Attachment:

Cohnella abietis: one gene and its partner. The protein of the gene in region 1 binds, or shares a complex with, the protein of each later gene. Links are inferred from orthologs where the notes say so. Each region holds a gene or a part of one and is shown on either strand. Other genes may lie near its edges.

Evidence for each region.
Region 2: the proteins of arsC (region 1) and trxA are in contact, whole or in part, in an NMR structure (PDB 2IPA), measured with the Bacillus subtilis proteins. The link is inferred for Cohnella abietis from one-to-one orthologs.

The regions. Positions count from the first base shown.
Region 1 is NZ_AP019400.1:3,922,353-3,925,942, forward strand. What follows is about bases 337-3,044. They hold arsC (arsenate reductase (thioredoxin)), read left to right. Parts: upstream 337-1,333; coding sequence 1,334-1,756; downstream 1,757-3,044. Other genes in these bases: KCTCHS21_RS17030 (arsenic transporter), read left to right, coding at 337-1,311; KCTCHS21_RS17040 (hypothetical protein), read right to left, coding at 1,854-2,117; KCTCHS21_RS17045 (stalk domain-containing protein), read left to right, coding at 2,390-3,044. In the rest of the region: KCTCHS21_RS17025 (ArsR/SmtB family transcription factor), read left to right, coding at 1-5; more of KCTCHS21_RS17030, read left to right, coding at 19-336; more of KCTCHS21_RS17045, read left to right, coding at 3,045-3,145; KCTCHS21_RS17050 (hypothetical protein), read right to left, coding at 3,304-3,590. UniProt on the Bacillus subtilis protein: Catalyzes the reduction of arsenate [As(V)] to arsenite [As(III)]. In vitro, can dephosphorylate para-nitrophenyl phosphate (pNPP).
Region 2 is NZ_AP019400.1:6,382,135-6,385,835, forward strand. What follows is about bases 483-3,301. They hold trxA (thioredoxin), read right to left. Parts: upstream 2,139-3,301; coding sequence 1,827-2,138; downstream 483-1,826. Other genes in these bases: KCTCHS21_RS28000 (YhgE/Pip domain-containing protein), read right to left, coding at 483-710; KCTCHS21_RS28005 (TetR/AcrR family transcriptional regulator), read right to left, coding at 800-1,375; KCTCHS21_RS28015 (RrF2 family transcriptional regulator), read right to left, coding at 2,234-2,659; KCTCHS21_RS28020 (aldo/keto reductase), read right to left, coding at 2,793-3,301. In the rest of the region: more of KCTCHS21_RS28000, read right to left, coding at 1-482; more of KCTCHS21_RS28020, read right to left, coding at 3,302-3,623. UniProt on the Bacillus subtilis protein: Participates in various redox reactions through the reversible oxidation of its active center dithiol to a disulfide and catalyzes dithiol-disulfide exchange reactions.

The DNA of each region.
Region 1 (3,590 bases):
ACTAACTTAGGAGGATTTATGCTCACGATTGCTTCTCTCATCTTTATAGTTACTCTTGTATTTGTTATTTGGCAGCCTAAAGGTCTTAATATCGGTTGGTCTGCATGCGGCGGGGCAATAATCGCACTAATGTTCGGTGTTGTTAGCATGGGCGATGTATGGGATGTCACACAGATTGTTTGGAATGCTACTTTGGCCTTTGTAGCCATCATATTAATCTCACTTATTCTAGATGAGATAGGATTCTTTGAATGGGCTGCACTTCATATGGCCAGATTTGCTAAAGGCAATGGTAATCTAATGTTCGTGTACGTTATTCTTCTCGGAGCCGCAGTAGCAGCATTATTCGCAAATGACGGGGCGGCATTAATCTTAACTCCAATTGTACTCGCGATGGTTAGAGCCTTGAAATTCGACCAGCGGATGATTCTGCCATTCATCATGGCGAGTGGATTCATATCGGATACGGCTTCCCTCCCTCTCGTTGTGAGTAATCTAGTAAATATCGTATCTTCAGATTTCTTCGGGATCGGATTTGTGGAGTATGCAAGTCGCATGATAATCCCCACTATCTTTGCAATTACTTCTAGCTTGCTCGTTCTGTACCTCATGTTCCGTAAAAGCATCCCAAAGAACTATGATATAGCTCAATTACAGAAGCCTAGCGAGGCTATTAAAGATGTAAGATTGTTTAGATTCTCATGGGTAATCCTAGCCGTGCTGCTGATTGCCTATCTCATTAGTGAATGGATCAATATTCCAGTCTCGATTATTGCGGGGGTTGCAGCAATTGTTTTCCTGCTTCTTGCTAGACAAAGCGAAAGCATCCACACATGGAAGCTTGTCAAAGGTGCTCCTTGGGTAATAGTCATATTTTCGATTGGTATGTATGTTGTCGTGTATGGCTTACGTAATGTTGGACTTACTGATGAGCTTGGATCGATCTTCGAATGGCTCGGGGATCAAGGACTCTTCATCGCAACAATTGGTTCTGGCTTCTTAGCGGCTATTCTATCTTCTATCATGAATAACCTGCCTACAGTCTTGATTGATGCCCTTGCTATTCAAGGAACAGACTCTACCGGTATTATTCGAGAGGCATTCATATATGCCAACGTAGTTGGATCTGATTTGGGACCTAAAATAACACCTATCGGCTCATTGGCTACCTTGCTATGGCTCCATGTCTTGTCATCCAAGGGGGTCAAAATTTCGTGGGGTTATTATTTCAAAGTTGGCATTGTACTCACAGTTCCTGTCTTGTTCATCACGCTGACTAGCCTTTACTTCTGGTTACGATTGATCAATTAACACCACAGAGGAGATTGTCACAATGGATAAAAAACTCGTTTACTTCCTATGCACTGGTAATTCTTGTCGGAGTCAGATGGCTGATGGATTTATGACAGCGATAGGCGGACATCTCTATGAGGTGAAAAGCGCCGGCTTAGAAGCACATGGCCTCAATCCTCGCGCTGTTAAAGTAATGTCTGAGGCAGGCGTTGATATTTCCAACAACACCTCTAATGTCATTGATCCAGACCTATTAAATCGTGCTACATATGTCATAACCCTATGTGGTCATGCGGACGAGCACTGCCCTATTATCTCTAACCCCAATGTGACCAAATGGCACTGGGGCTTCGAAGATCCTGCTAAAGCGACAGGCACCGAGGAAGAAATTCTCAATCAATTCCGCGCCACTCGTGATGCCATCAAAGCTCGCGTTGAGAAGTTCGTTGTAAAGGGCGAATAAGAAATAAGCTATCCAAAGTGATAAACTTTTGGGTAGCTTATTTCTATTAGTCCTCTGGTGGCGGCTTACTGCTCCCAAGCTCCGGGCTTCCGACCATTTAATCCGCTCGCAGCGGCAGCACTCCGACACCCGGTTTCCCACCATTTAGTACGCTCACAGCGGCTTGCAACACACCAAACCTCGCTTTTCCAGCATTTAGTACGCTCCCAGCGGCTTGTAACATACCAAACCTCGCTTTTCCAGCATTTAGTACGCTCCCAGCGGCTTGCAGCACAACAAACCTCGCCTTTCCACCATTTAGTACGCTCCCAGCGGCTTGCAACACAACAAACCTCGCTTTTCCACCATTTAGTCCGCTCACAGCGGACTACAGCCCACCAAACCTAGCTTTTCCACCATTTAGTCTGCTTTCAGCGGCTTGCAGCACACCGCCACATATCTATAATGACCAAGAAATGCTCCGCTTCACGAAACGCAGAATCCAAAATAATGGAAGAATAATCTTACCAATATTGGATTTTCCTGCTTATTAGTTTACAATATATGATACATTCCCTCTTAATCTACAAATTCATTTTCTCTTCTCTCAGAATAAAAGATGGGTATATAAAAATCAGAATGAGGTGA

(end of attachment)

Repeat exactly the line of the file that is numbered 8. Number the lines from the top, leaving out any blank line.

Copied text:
Region 1 (3,590 bases):